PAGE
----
Gigs like this make me feel decidedly old. As I stand on the balcony looking out over the basement venue, the floor below me is a seething mass of pre-pubescent bodies, each and every one of them, without exception, younger than my own daughter… behind me, the bar staff are twiddling their thumbs and flirting with each other, as I am one of a handful of punters old enough to have the pleasure of enjoying a warm cider in a stupidly-thin plastic glass during tonight’s show. The travails of being a rock journalist, eh…
Motionless In White – whose backdrop blatantly and completely rips off Venom’s classic ‘Welcome To Hell’ artwork – take to the stage almost 90 minutes after the doors open, with the result that some of those teenagers who had queued from early in the afternoon in order to ensure their place at the balcony have already had to be pulled out of the crowd and treated for exhaustion…
The much-hyped US six piece prove to be a real surprise package, with their goth image and industrial-tinged hardcore sound: sort of Nine Inch Nails meeting Marilyn Manson in a back alley knife fight with Glenn Danzig trying to decide which side to take! Vocalist Chris Motionless certainly knows how to work the crowd (despite his microphone constantly cutting out every time he moved away from the dead centre of the stage – and his annoying habit of constantly reminding everyone of the band’s name), and they respond accordingly with virtually everyone in the place bouncing and jumping throughout their set. Bassist Ghost is also extremely impressive: looking how you might imagine Nikki Sixx as portrayed by Johnny Depp in the much vaunted ‘The Dirt’ movie, he is rock solid in keeping down the bottom end.
‘Infamous’ by Motionless In White is out now: http://www.amazon.co.uk/Infamous-Motionless-White/dp/B009A9BDI0/ref=sr_1_1?s=music&ie=UTF8&qid=1358612029&sr=1-1
It’’s not hard to see how While She Sleeps more or less swept the boards in many underground music polls and award ceremonies last year, as they ratchet the intensity level up considerably. Surprisingly, however, the audience reaction, at least initially, is considerably more muted than that for the openers, but it doesn’t take long for that to change, and by the time ‘The North Still Stands For Nothing’ (the title track of their 2010 debut album) hits, the circle pit has started to lurch into live, albeit in a somewhat lacklustre manner.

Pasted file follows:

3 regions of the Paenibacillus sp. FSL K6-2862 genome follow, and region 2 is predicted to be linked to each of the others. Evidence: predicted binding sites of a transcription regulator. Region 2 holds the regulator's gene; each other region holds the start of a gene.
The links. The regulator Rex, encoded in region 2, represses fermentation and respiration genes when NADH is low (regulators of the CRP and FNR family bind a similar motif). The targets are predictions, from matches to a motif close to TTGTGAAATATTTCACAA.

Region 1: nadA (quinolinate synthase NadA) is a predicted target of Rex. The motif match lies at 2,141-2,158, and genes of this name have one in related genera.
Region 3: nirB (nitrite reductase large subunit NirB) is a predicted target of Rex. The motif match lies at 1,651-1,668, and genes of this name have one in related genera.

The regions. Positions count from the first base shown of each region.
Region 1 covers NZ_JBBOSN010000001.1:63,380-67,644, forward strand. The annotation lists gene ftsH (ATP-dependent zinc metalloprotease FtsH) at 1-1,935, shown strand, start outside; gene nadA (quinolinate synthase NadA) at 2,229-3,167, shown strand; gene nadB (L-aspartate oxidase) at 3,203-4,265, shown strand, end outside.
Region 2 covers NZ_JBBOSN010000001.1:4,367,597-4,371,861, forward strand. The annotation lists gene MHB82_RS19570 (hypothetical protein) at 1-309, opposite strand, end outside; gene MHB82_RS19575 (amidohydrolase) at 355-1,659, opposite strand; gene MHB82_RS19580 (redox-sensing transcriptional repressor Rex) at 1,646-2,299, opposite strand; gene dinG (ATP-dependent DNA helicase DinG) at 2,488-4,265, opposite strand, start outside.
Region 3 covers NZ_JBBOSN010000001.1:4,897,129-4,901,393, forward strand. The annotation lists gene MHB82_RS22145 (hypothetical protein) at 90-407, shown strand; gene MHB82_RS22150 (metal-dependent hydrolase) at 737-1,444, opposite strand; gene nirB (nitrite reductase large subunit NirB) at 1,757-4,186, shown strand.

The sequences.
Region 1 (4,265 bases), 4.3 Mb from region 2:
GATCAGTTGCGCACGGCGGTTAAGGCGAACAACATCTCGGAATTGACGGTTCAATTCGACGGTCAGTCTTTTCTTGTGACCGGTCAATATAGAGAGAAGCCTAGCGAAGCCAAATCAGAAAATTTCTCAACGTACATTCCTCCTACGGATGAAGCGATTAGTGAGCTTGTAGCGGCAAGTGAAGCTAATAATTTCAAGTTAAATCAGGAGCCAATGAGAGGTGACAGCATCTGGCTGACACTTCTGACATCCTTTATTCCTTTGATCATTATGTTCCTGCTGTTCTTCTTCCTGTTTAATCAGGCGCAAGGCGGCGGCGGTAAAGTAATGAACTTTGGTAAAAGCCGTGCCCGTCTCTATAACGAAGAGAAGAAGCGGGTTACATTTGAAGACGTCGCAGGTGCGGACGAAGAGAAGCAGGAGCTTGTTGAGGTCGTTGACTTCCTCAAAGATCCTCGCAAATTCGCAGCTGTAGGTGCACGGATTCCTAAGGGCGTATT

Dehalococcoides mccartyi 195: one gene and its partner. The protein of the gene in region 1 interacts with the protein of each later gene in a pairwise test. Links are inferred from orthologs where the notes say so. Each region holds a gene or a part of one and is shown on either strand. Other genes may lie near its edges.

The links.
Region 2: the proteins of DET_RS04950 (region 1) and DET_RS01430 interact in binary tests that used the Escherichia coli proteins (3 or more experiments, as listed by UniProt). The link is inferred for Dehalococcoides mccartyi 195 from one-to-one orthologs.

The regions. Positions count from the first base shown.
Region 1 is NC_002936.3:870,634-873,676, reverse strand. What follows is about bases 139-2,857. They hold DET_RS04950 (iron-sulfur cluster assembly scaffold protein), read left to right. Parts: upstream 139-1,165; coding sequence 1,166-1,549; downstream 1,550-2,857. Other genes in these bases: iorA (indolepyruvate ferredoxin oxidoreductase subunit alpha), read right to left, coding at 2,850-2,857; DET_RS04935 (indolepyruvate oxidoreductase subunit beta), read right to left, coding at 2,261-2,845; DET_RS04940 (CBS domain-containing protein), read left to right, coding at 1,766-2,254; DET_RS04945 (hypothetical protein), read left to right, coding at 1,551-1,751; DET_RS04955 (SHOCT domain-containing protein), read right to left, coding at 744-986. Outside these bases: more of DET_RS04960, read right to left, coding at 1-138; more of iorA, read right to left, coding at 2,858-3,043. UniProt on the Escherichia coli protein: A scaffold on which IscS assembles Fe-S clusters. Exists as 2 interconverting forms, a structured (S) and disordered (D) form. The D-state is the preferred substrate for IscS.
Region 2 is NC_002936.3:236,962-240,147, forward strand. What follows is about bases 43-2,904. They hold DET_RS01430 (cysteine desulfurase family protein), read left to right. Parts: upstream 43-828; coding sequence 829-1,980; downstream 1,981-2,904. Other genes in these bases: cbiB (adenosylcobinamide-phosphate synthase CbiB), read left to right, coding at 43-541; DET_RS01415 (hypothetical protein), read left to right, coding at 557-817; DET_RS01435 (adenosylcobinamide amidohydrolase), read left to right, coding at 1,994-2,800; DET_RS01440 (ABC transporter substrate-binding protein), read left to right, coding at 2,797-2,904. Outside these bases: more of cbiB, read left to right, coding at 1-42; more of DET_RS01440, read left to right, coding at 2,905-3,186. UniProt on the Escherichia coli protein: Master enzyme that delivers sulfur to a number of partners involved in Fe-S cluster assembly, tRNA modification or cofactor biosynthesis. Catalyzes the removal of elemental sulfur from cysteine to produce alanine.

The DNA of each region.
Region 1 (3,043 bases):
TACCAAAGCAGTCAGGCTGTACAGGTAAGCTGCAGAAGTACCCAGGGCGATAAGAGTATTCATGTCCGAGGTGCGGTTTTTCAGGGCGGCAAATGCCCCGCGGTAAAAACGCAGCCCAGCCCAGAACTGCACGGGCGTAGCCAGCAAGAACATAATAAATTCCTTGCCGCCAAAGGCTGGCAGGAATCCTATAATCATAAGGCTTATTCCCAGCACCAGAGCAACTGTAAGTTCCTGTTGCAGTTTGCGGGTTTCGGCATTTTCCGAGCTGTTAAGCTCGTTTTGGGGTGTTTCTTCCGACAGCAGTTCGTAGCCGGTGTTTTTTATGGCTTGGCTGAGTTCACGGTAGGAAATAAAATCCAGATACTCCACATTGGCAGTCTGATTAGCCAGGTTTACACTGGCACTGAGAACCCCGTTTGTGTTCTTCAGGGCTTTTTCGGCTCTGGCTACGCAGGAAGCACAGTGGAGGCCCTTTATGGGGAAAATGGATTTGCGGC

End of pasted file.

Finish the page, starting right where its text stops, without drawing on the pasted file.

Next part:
The star of the show is undoubtedly frontman Lawrence Taylor, who is both charismatic and powerful. He spends almost as much time in the audience as in front of it – much to the chagrin of the venue’s under pressure (and that’s being polite) security, who almost rip the jeans off him as he climbs the barrier for the rabble rousing title track to last year’s sophomore ‘This Is The Six’: as it is, he merely loses his shoes (although they’re quickly thrown back on stage).
The rest of the band are tight and effective, especially twin guitarists Sean Long and Mat Welsh – the latter a sane counterpoint to the madness of his frontman, who finishes the night on the balcony, being restrained by no fewer than three uniformed guard as he attempts to hurl himself into the pit at the conclusion of the brilliant ‘Seven Hills’.